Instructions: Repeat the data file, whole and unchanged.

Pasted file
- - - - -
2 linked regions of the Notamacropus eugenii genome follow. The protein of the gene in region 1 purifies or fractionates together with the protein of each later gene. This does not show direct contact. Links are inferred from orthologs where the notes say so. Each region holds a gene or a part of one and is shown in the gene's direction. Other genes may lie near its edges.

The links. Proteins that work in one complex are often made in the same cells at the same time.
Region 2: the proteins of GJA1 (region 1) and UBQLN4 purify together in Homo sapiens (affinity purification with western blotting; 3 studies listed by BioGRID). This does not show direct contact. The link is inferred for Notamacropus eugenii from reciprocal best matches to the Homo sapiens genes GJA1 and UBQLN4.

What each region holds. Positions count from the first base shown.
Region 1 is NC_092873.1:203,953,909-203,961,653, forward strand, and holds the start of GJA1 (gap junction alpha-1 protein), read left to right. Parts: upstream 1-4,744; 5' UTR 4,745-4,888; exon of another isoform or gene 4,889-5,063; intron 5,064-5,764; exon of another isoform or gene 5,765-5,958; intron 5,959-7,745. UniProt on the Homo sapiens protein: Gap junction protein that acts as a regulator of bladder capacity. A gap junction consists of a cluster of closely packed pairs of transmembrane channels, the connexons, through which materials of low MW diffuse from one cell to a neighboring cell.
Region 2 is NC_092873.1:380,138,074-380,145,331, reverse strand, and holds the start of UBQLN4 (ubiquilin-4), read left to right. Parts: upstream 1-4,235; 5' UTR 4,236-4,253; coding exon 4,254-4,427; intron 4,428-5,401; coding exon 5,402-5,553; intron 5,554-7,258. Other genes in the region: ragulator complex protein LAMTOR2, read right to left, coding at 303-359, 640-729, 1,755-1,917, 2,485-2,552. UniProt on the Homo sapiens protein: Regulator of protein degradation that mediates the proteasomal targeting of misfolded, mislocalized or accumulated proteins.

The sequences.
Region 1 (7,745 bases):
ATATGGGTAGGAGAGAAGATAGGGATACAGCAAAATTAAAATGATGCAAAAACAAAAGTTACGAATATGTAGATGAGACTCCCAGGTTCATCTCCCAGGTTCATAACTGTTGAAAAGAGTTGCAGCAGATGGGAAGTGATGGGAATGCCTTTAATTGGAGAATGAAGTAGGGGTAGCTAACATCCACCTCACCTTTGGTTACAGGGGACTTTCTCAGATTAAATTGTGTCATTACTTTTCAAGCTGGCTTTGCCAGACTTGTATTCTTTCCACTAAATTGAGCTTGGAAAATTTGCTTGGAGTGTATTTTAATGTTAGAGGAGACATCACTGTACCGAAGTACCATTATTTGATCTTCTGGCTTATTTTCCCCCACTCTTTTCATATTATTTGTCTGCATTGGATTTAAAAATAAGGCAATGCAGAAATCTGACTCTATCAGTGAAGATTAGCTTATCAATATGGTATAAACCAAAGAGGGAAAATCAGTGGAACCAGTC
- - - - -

2 linked regions of the Notamacropus eugenii genome follow. The protein of the gene in region 1 purifies or fractionates together with the protein of each later gene. This does not show direct contact. Links are inferred from orthologs where the notes say so. Each region holds a gene or a part of one and is shown in the gene's direction. Other genes may lie near its edges.

The links. Proteins that work in one complex are often made in the same cells at the same time.
Region 2: the proteins of GJA1 (region 1) and UBQLN4 purify together in Homo sapiens (affinity purification with western blotting; 3 studies listed by BioGRID). This does not show direct contact. The link is inferred for Notamacropus eugenii from reciprocal best matches to the Homo sapiens genes GJA1 and UBQLN4.

What each region holds. Positions count from the first base shown.
Region 1 is NC_092873.1:203,953,909-203,961,653, forward strand, and holds the start of GJA1 (gap junction alpha-1 protein), read left to right. Parts: upstream 1-4,744; 5' UTR 4,745-4,888; exon of another isoform or gene 4,889-5,063; intron 5,064-5,764; exon of another isoform or gene 5,765-5,958; intron 5,959-7,745. UniProt on the Homo sapiens protein: Gap junction protein that acts as a regulator of bladder capacity. A gap junction consists of a cluster of closely packed pairs of transmembrane channels, the connexons, through which materials of low MW diffuse from one cell to a neighboring cell.
Region 2 is NC_092873.1:380,138,074-380,145,331, reverse strand, and holds the start of UBQLN4 (ubiquilin-4), read left to right. Parts: upstream 1-4,235; 5' UTR 4,236-4,253; coding exon 4,254-4,427; intron 4,428-5,401; coding exon 5,402-5,553; intron 5,554-7,258. Other genes in the region: ragulator complex protein LAMTOR2, read right to left, coding at 303-359, 640-729, 1,755-1,917, 2,485-2,552. UniProt on the Homo sapiens protein: Regulator of protein degradation that mediates the proteasomal targeting of misfolded, mislocalized or accumulated proteins.

The sequences.
Region 1 (7,745 bases):
ATATGGGTAGGAGAGAAGATAGGGATACAGCAAAATTAAAATGATGCAAAAACAAAAGTTACGAATATGTAGATGAGACTCCCAGGTTCATCTCCCAGGTTCATAACTGTTGAAAAGAGTTGCAGCAGATGGGAAGTGATGGGAATGCCTTTAATTGGAGAATGAAGTAGGGGTAGCTAACATCCACCTCACCTTTGGTTACAGGGGACTTTCTCAGATTAAATTGTGTCATTACTTTTCAAGCTGGCTTTGCCAGACTTGTATTCTTTCCACTAAATTGAGCTTGGAAAATTTGCTTGGAGTGTATTTTAATGTTAGAGGAGACATCACTGTACCGAAGTACCATTATTTGATCTTCTGGCTTATTTTCCCCCACTCTTTTCATATTATTTGTCTGCATTGGATTTAAAAATAAGGCAATGCAGAAATCTGACTCTATCAGTGAAGATTAGCTTATCAATATGGTATAAACCAAAGAGGGAAAATCAGTGGAACCAGTC